• A sense of comfort, knowing that God regards me with compassion, and nothing - not even my contagious eyes - could separate me from His love and grace (Romans 8:38, 39).
The meds are doing their jobs well. I am much better and oh-so-grateful to be on the other end of this week. 

So, when you're on the downside of a let-down, remember to listen for the whispers from the God who cares about all that happens to us.


Tuesday, November 1, 2016

A Way to Remember

So, what's the best way for you to remember? 

What do you do to remember to make that call, bring the chairs to your in-laws, or take the library books back? I'm a great one for making a list or placing a card with the task written in bold on the kitchen window sill or setting the timer. When I forget I find myself inconvenienced, annoyed, or just plain frustrated. You, too?!

To remember important events or places and to honor the people we love, we celebrate holidays, birthdays, and anniversaries. We visit cemeteries with carefully chosen epitaphs. We sponsor 5K runs in honor of a cause or in memory of a loved one. Even in biblical times, a pile of stones or any number of sacred objects reminded the ancients of certain lessons, lest they forget their heritage. When Jesus observed the Passover with His disciples, He instructed, "Do this to remember me."  

Last week, a small group gathered on a hillside behind a local church to plant a tree in memory of Barry. They wanted a tangible way to remember him . . . the humble, quiet man who contributed to their Bible study and nurtured in them an even deeper love for the Word of God.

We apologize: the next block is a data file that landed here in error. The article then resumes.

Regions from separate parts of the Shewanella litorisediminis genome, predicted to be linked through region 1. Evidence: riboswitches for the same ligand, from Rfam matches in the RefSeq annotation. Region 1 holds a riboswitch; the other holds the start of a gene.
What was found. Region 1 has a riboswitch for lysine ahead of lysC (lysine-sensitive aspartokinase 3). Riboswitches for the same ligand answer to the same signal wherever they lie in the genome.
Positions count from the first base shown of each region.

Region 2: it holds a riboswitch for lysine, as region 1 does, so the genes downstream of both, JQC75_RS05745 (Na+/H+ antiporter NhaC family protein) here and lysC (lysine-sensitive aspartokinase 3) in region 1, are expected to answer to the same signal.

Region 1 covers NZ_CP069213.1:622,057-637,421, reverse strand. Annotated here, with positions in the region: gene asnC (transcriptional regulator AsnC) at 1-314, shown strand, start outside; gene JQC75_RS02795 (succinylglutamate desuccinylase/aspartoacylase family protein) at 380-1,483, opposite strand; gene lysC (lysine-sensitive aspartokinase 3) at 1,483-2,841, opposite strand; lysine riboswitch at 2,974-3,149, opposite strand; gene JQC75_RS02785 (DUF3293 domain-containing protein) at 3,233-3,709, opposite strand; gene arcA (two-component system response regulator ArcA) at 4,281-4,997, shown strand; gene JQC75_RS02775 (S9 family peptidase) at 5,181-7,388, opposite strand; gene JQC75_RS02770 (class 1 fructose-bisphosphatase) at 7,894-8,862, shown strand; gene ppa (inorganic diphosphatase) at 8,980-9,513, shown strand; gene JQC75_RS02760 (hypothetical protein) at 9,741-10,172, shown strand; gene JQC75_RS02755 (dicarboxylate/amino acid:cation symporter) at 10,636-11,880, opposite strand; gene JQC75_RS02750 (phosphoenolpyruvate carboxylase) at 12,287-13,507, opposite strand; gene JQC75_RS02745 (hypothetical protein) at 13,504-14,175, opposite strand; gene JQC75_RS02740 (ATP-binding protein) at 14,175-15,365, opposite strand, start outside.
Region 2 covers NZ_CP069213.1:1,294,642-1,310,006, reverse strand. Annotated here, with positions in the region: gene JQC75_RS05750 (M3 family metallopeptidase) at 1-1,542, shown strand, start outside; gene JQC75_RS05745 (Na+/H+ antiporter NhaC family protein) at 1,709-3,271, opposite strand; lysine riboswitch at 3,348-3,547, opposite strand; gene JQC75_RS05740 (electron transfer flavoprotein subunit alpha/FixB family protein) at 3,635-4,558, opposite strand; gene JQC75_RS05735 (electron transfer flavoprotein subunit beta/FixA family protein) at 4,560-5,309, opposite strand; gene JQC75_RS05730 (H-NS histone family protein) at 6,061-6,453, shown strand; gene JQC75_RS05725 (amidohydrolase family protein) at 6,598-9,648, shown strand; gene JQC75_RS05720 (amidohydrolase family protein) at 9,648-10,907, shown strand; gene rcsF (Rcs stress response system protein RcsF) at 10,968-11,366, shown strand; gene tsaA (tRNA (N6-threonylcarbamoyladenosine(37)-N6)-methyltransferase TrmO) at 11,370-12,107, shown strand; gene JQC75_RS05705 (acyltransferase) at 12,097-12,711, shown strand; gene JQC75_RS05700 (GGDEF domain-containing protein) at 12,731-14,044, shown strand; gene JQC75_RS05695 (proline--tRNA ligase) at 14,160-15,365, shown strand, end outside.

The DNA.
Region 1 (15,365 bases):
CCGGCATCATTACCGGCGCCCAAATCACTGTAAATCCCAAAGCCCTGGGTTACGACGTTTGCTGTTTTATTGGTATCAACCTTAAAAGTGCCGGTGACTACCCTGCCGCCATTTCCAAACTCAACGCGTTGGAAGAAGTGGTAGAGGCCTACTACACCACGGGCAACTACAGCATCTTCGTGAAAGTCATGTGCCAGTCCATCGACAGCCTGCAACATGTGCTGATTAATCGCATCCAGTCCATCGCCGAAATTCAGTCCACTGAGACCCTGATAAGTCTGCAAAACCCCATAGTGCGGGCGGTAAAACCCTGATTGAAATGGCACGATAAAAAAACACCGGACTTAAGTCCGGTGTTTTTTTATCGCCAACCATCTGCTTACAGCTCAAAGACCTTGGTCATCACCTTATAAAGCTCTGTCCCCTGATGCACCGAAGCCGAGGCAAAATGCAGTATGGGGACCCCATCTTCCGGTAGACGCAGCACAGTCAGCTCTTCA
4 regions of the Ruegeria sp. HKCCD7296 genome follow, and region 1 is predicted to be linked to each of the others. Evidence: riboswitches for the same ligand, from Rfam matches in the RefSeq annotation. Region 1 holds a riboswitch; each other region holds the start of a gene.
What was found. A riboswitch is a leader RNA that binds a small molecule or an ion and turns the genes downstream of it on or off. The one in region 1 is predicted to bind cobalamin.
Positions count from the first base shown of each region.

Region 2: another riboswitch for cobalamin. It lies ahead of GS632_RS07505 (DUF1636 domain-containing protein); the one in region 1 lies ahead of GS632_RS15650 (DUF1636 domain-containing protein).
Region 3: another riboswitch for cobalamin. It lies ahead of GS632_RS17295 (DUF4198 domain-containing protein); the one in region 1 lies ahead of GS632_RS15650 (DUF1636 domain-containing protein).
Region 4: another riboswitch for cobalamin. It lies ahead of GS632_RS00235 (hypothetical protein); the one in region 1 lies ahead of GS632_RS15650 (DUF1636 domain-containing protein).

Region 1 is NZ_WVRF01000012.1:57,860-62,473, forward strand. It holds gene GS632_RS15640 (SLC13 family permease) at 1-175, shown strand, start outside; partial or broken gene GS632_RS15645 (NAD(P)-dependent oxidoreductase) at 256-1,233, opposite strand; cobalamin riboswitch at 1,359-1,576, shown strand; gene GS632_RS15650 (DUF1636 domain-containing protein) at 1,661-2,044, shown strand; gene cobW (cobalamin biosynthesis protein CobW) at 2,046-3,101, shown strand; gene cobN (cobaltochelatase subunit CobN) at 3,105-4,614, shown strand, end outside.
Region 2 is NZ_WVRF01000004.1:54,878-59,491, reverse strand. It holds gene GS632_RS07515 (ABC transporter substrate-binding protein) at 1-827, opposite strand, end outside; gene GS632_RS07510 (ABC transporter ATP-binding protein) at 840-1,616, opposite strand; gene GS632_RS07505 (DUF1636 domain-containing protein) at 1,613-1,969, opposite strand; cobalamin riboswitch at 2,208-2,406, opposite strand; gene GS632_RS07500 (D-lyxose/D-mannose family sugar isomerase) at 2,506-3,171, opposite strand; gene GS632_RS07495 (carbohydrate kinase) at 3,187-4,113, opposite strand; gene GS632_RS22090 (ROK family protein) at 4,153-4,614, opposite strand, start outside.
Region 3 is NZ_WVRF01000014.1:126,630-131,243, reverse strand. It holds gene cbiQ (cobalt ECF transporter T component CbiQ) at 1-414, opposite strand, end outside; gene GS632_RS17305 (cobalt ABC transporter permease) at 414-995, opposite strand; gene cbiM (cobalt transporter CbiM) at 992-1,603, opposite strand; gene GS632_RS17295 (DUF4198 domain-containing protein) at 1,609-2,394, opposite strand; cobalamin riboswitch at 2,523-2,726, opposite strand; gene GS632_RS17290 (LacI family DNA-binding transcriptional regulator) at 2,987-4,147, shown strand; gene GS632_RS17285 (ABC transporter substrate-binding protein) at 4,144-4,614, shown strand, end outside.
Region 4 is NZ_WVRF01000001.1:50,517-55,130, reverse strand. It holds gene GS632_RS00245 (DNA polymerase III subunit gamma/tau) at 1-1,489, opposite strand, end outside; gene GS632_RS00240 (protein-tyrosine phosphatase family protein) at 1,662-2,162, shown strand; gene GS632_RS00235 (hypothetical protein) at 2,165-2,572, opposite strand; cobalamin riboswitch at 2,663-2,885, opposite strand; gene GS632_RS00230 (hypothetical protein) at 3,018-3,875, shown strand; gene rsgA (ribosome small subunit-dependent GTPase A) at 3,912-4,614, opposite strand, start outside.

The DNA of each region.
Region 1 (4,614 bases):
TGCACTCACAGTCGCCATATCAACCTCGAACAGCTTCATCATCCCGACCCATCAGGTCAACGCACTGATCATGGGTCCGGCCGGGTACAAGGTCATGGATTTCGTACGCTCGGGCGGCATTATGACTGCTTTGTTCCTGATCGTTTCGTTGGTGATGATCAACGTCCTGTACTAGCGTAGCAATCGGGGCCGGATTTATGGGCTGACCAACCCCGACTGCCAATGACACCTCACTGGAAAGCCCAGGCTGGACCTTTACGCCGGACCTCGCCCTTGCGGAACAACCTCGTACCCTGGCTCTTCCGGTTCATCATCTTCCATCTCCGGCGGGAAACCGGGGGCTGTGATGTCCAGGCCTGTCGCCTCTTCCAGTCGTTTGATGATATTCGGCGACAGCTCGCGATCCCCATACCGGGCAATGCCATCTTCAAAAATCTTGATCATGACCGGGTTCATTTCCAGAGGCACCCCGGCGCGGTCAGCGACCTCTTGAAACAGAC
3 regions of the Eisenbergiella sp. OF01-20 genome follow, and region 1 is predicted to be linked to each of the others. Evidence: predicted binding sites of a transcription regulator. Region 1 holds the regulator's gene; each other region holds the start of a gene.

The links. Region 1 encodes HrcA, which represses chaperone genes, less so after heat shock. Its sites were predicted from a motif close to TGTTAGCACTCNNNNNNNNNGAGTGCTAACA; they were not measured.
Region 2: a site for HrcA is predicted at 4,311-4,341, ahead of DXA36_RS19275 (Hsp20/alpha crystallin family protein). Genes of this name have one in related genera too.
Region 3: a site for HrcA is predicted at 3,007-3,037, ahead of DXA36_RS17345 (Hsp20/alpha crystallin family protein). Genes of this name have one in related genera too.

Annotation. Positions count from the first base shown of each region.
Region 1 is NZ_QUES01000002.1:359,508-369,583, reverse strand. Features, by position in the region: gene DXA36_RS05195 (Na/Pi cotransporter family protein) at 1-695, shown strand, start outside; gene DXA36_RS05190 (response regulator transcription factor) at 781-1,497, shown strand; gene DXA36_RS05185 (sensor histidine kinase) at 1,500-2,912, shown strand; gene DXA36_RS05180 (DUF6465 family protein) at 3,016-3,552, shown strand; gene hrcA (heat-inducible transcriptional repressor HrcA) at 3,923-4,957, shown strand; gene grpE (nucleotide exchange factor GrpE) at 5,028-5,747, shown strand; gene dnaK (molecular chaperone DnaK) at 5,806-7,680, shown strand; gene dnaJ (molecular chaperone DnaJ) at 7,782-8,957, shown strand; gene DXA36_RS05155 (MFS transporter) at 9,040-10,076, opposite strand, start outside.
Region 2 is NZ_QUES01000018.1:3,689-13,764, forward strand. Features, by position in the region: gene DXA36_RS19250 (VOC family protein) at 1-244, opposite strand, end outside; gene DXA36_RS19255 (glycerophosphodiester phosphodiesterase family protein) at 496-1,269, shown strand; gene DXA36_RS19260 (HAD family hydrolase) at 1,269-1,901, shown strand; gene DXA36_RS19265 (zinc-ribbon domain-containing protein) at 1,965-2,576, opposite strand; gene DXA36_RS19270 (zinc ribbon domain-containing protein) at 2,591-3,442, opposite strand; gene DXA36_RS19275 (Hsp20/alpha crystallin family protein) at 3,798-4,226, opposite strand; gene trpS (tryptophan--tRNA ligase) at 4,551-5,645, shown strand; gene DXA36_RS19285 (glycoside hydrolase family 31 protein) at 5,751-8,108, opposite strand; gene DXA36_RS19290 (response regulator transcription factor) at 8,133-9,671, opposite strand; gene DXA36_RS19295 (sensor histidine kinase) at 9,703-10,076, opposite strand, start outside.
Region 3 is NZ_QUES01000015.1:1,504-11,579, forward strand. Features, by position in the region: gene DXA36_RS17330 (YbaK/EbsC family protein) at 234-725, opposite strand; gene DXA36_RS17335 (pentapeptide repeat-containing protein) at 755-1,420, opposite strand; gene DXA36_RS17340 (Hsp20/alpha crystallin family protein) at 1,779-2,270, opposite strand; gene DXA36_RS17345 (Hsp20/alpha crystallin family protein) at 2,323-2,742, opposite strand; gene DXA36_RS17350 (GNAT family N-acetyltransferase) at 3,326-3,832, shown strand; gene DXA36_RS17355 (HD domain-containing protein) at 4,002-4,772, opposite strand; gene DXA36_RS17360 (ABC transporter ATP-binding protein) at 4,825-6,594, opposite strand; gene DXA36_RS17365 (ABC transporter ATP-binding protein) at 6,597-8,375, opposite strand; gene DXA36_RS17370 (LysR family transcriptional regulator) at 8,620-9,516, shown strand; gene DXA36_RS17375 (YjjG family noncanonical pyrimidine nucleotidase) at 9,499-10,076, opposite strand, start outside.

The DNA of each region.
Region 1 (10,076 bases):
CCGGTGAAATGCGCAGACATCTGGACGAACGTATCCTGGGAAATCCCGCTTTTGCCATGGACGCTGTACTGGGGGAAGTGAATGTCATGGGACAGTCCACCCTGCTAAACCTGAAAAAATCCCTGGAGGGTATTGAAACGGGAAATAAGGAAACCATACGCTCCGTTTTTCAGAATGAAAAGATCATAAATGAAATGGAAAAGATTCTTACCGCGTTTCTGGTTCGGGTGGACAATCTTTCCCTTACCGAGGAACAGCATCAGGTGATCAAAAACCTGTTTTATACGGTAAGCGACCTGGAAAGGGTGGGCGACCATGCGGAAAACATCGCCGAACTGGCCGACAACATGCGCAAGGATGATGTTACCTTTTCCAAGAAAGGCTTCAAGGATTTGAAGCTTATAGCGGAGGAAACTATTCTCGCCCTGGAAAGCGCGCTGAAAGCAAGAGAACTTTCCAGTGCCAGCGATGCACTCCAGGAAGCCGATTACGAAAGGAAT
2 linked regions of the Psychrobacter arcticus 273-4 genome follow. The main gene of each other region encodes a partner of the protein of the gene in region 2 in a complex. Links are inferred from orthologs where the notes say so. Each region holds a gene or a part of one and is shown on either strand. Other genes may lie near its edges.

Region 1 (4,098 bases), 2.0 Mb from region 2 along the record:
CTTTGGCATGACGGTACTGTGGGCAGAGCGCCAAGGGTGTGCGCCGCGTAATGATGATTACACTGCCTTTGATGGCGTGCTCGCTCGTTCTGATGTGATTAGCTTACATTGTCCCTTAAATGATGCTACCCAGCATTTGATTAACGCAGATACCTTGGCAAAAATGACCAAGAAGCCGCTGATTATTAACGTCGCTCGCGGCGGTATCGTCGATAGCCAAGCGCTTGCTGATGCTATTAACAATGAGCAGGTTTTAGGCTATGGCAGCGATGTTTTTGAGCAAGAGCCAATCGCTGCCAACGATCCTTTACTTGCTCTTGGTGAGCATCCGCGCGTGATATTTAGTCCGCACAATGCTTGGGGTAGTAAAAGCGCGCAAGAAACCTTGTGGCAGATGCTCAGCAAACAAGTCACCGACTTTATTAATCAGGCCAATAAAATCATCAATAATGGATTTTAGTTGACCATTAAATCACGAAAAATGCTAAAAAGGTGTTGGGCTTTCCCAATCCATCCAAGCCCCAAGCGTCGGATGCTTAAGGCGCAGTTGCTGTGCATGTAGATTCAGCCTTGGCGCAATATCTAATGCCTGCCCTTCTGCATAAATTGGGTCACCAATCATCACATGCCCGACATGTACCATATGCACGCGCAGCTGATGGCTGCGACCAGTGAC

We gathered at the assigned place as the tree expert from Corky's Greenhouse began to dig the hole, shoveling out rock and sod together. Once the Tulip Poplar was placed, we each poured a shovel full of dirt around it, then watched as the finishing touches brought stability to the ten foot tall sapling. 

We circled closer and each, in turn, thanked God for Barry and for all he had taught them and for this token that would remind them of the lessons learned around their study table. Tears slipped down my cheeks as I listened. After the last "Amen," the sun burst out from behind a cloud, warming faces and hearts together. 

I'll never forget this day . . . and all it represents. And I have a hunch that I'll be driving home this way more often . . . just to get another glimpse of Barry's tree . . . 

A wonderful way to remember, don't you think?!

Blessed is the man who walks not in the counsel of the wicked,
nor stands in the way of sinners, nor sits in the seat of scoffers; 
but his delight is in the law of the LORD, and on his law he meditates day and night. 

He is like a tree planted by streams of water
that yields its fruit in its season, and its leaf does not wither.
In all he does, he prospers.
Psalm 1:1-3
Tulip Poplar Blossoms